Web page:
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Three Top Foreign-Stock Funds That Have Struggled in 2013

Have these funds lost their luster?

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Foreign large-cap funds encountered pretty favorable conditions overall in 2013. Granted, most of the world's emerging markets posted modest declines, and a few major ones, including Brazil and South Africa, suffered significant losses this year. Some developed markets, such as Canada and Australia, earned only modest gains. But the Japanese exchange, which is by far the largest in Asia and which makes up approximately 15% of the non-U.S. market capitalization, returned 26% for the year to date through Dec. 26. And European markets, which comprise nearly half of the equity universe outside the United States, gained 23% on average, led by the two biggest exchanges on the continent, France and Germany. All told, the typical foreign large-value fund returned 19% for the year to date through Dec. 26, while the typical foreign large-blend fund gained 18% and the average foreign large-growth fund returned 17%.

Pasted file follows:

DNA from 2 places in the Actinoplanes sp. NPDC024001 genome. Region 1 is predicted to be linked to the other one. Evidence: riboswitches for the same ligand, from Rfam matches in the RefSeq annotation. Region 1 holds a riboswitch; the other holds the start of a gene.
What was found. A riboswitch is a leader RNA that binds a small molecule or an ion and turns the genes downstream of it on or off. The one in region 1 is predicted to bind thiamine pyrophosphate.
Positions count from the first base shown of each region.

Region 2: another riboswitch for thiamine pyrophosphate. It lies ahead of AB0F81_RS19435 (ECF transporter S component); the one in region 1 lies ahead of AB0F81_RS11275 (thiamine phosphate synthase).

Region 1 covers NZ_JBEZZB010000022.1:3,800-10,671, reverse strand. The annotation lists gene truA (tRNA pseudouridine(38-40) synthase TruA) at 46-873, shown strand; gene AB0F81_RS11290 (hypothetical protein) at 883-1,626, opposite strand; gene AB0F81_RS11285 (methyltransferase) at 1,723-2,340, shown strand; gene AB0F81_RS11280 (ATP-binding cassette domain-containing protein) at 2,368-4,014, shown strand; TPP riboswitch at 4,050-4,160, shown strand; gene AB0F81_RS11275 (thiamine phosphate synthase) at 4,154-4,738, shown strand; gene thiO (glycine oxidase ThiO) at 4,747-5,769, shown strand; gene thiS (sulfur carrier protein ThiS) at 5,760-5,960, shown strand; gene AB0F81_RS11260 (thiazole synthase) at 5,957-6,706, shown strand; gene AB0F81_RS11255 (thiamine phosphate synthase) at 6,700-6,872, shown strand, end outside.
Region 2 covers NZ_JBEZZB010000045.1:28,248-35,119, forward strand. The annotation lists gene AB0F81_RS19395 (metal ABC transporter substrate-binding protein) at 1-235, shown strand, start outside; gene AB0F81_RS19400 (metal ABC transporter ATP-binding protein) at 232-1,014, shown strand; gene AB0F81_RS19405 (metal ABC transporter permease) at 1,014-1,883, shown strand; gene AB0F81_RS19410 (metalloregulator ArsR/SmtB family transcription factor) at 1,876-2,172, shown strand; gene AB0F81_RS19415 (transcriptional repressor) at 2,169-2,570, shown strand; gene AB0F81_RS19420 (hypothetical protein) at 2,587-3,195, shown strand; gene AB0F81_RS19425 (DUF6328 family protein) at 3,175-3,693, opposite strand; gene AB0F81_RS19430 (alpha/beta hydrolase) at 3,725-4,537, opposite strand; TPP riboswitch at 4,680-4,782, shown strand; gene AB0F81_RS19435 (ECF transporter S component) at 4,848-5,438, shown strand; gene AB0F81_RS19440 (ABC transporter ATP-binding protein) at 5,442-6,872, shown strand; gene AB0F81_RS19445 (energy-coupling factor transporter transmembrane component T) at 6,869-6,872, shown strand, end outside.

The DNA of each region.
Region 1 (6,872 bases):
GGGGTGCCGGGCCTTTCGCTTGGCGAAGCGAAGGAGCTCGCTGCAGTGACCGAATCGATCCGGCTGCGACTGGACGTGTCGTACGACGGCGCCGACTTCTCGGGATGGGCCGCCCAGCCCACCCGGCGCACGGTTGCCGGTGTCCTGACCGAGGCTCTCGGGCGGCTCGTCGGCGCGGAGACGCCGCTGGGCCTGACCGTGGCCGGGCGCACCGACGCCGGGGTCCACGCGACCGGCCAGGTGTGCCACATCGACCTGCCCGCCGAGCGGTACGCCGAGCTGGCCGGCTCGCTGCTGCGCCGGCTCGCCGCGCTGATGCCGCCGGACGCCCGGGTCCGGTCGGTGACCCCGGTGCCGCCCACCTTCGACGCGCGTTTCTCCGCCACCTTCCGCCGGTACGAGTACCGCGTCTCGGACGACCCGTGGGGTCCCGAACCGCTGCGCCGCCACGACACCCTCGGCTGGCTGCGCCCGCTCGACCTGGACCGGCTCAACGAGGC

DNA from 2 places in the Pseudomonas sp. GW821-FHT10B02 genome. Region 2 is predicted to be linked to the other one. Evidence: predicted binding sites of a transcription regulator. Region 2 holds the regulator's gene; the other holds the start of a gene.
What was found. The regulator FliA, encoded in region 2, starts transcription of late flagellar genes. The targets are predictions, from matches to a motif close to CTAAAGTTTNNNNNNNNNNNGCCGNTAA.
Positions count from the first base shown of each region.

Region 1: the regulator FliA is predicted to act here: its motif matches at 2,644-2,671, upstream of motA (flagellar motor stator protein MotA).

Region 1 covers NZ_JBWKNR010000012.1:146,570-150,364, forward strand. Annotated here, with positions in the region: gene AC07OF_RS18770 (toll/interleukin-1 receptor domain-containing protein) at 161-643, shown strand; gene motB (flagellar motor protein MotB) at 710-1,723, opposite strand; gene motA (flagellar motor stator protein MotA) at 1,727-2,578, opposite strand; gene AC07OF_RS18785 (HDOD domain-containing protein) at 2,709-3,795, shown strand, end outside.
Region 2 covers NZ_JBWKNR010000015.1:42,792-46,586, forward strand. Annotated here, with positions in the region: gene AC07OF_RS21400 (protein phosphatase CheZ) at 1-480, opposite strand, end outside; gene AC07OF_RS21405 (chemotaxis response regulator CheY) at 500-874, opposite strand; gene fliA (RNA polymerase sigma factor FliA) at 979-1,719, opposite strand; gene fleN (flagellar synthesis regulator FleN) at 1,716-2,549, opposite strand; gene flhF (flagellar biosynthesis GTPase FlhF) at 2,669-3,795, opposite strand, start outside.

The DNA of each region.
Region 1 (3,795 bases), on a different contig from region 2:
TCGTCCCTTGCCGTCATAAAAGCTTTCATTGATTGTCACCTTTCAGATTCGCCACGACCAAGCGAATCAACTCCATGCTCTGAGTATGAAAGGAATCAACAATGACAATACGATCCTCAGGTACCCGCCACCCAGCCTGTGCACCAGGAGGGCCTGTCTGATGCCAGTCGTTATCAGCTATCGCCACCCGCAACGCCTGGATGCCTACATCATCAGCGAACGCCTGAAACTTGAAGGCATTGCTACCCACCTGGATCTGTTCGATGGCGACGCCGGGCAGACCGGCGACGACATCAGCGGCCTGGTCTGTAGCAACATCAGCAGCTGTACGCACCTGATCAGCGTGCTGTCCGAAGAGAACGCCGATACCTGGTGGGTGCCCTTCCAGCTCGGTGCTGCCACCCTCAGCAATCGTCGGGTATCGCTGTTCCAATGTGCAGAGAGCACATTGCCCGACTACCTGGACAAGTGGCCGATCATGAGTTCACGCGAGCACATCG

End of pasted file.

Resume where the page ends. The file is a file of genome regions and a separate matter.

As would be expected, a number of topnotch foreign-stock funds thrived in this rather auspicious climate. For example,  MFS International Value (MGIAX), which has a Morningstar Analyst Rating of Silver, gained 7 percentage points more than the foreign large-value norm, thanks to the strengths of its managers' picks in Japan and the United Kingdom, particularly the telecom powers KDDI (KDDIF) and  Vodafone (VOD). And Silver-rated  Oppenheimer International Growth (OIGAX) returned 6 percentage points more than the foreign large-growth average, as a plethora of manager George Evans' European holdings flourished, including the Netherlands' Aalberts Industries (AALBF) and Germany's United Internet (UTDI).

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William Samuel Rocco does not own shares in any of the securities mentioned above. Find out about Morningstar’s editorial policies.